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Thursday, February 16, 2017

10 Tips for Raising Resilient Children

Photo by liz west (Flickr)

I'd love to protect my girls from adversity, stress, and challenges, but let's face it: Life is hard! Just this week, one of our neighbors announced their divorce, my younger daughter found out she needs braces, and my older daughter almost failed a math test. As parents and caregivers, we can't erase adversity or make stress and challenges disappear, but we can work to teach our kids resilience. It helps kids navigate childhood hardships and prepares them for success as adults.

Allow Kids to Take Risks

I wouldn't let a five-year-old drive a car, but I could let her climb the jungle gym. Appropriate risks encourage kids to make their own decisions, solve problems, test their limits, and become confident.

Teach Kids to Problem-Solve

I love when my kids ask for help, but I'm often tempted to tell them how to fix their challenges. That approach won't help them become resilient. Instead, I want to teach them to brainstorm solutions, analyze each one, and find the solution that works best for each problem they face.

Ask "How" Rather Than "Why"

Please tell me I'm not the only parent who asks "why" questions! "Why didn't you do your homework?" or "Why did you pull your sister's hair?" "Why" questions put our kids on the spot, though. Instead, I'm learning to ask "how" questions. They encourage kids to think through solutions, problem-solve, and become more confident and resilient.

Help Kids Manage Emotions

Our kids may cry, retreat, or act out in anger when they face challenges because stress and adversity create strong emotions. We must teach our children how to acknowledge and manage their emotions when they face challenges so that they can respond in an appropriate manner.

Let Your Kids Make Mistakes

Forgotten homework and a failed test are two examples of mistakes my kids have made, and as an adult, I've made mistakes, too. Give your kids permission to make mistakes, and then show them how to overcome and move on as we help our kids become stronger and more resilient individuals.

Don't Rush to Accommodate Your Child's Needs

As parents and caregivers, we must make sure our kids' needs are met. However, we can give them space to overcome obstacles on their own. If your kids can make their own snacks, pick out their own clothes, and meet other needs on their own, let them.

Teach Healthy Conflict Resolution

Relationships can be a huge source of stress for kids and adults, which makes conflict resolution essential for kids of all ages. Begin early as you teach your kids the healthy way to address and resolve conflicts at home, with friends, and at schools.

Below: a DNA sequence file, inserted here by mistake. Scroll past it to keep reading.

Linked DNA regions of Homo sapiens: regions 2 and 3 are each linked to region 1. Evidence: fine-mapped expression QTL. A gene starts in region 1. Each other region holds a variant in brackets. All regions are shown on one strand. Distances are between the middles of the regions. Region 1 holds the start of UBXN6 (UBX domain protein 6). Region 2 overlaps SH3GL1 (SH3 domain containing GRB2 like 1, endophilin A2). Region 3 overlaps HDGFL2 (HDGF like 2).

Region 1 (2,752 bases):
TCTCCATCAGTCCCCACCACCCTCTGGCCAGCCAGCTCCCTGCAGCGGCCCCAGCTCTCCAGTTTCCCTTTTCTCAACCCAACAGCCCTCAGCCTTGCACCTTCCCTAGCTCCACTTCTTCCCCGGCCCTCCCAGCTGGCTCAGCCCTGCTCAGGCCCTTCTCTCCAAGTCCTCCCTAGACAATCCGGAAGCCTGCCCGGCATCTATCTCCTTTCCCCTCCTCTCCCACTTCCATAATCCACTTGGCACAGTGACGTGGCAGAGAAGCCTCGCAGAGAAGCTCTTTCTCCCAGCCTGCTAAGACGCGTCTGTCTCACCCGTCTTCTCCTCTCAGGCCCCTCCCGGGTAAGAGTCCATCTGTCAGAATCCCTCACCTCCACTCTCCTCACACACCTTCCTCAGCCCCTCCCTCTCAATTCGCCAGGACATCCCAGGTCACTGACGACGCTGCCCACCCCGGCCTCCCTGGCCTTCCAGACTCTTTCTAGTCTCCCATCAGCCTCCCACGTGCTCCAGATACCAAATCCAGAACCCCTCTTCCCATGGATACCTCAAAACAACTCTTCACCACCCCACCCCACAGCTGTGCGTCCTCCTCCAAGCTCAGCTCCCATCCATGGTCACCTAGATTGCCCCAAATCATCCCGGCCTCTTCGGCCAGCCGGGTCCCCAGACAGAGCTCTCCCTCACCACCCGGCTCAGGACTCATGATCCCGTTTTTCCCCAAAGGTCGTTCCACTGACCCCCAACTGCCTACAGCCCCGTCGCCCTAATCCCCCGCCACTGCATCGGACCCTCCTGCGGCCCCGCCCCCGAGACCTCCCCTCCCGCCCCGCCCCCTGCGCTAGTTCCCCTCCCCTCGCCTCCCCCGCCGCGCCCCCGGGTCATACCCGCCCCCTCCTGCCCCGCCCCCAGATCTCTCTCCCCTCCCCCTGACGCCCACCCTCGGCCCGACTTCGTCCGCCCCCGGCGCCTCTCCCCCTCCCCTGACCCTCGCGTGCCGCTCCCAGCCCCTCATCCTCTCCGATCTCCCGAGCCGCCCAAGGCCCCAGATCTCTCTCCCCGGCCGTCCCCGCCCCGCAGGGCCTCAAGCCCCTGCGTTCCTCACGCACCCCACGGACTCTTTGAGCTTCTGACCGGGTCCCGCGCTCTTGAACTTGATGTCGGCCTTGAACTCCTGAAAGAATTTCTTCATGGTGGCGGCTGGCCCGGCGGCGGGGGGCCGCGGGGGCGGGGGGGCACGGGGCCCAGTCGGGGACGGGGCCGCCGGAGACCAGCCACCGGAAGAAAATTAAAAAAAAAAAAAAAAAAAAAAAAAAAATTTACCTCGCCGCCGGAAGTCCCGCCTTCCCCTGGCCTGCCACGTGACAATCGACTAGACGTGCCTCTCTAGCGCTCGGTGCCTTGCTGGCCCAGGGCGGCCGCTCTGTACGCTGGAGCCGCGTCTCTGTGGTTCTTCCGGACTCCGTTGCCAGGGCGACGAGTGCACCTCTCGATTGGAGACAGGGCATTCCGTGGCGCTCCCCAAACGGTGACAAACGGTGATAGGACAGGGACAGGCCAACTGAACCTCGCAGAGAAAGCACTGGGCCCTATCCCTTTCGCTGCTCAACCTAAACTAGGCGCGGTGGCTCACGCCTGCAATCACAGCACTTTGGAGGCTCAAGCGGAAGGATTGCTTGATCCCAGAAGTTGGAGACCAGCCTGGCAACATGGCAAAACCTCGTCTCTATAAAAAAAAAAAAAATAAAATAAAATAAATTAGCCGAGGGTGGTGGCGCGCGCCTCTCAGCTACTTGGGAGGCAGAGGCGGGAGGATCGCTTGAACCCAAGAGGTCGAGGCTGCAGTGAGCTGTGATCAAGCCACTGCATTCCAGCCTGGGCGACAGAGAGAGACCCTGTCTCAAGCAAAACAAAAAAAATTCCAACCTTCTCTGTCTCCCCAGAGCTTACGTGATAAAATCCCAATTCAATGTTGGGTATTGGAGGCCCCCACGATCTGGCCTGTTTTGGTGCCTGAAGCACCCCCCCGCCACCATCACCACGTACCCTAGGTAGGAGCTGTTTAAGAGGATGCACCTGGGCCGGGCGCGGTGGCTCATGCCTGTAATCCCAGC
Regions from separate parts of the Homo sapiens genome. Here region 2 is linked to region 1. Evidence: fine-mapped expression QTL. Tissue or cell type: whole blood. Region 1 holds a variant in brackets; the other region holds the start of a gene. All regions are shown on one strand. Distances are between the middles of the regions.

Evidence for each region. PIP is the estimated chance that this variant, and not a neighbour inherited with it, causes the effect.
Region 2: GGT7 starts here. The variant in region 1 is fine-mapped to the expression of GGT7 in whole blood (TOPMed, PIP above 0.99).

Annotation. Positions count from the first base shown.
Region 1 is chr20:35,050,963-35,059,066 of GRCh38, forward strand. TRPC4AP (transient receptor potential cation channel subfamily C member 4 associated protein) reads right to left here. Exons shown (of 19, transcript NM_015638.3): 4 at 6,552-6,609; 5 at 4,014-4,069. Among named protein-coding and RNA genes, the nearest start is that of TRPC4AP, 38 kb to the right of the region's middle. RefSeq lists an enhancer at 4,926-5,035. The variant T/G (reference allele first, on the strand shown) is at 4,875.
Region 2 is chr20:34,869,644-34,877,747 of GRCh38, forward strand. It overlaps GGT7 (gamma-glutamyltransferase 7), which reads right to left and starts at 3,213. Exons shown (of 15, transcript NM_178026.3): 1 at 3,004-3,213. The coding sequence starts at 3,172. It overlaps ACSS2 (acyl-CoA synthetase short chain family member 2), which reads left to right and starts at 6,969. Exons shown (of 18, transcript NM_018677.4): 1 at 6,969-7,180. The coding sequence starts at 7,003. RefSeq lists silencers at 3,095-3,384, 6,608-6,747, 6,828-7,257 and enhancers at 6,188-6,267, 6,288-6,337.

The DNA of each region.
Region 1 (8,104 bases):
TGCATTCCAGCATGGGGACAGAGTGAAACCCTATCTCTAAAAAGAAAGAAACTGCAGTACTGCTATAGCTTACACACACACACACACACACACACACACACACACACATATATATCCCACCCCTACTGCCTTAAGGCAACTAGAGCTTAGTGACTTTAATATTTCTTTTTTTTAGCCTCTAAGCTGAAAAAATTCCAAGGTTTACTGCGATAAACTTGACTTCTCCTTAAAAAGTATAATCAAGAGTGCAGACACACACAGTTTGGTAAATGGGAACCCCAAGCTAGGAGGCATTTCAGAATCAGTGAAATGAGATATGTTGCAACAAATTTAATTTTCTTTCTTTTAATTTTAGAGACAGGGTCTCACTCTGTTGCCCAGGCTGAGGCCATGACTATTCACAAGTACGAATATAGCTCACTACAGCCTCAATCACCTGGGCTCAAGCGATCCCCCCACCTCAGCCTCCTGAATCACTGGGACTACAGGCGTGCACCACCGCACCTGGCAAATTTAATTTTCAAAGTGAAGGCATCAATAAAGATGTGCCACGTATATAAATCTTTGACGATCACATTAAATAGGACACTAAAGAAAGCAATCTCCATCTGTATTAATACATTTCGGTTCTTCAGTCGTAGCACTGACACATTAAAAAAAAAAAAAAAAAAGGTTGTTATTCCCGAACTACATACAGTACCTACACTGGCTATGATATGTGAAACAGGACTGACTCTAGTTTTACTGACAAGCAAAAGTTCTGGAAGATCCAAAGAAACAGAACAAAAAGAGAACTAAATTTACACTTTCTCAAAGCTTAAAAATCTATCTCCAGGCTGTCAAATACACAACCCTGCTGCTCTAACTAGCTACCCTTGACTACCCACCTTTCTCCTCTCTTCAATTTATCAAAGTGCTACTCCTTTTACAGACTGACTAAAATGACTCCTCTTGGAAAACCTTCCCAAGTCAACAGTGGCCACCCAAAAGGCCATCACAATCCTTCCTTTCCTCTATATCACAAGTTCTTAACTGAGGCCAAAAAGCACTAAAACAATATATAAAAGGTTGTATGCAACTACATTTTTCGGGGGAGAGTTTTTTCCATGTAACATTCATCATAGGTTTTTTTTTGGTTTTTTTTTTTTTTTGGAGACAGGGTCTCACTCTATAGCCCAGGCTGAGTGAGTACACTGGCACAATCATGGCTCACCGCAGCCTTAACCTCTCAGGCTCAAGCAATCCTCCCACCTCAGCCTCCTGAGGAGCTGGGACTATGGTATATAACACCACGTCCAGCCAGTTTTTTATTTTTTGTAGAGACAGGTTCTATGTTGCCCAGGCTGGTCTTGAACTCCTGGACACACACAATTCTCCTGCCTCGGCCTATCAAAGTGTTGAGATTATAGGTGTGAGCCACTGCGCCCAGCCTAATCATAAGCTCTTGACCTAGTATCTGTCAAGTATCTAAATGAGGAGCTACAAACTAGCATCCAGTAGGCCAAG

Provide Plenty of Downtime

A few years ago, I noticed that my younger daughter had meltdowns every night before bed. I finally figured out that she was tired from running to soccer practice after school each day. I made a commitment to cut down on activities, and that has helped her tremendously. She needs the downtime to regroup and recover so that she's better able to handle daily life.

Model Resilient Behaviors

Our kids learn by watching us, so model the resiliency you want your kids to practice. Take risks, learn to manage your emotions, and admit your mistakes as you show your kids how they can be resilient, too.

Create a Safe Place for Your Child

Home is my safe place, and I often can't wait to come home, take my shoes off, and unwind, relax, and regroup. I want my kids to feel safe at home, too. Create a safe place when you listen without judgment, provide opportunities for your kids to play and be kids, and build strong, trusting relationships.

I wish my kids didn't face adversity, stress, and challenges, but they do, so I use these 10 tips to help them become resilient in childhood. With resilience, they're well on their way to becoming successful adults. What else could help our kids develop this crucial skill?

Find more about the author: Kim Hart

1 comment:

  1. Great tips - thanks for sharing. In our parenting workshops, which are based on a knowledge of temperament (personality/type/behaviour), Kate and I teach that some parents and kids more naturally ask the "why" questions and others prefer to ask the "how", so we would suggest that you ask both the "why" and the "how" - and get a more fulsome picture. Our book about this is "Great Parenting Skills (GPS) for Navigating Your Kid's Personality" and it is available on Amazon.

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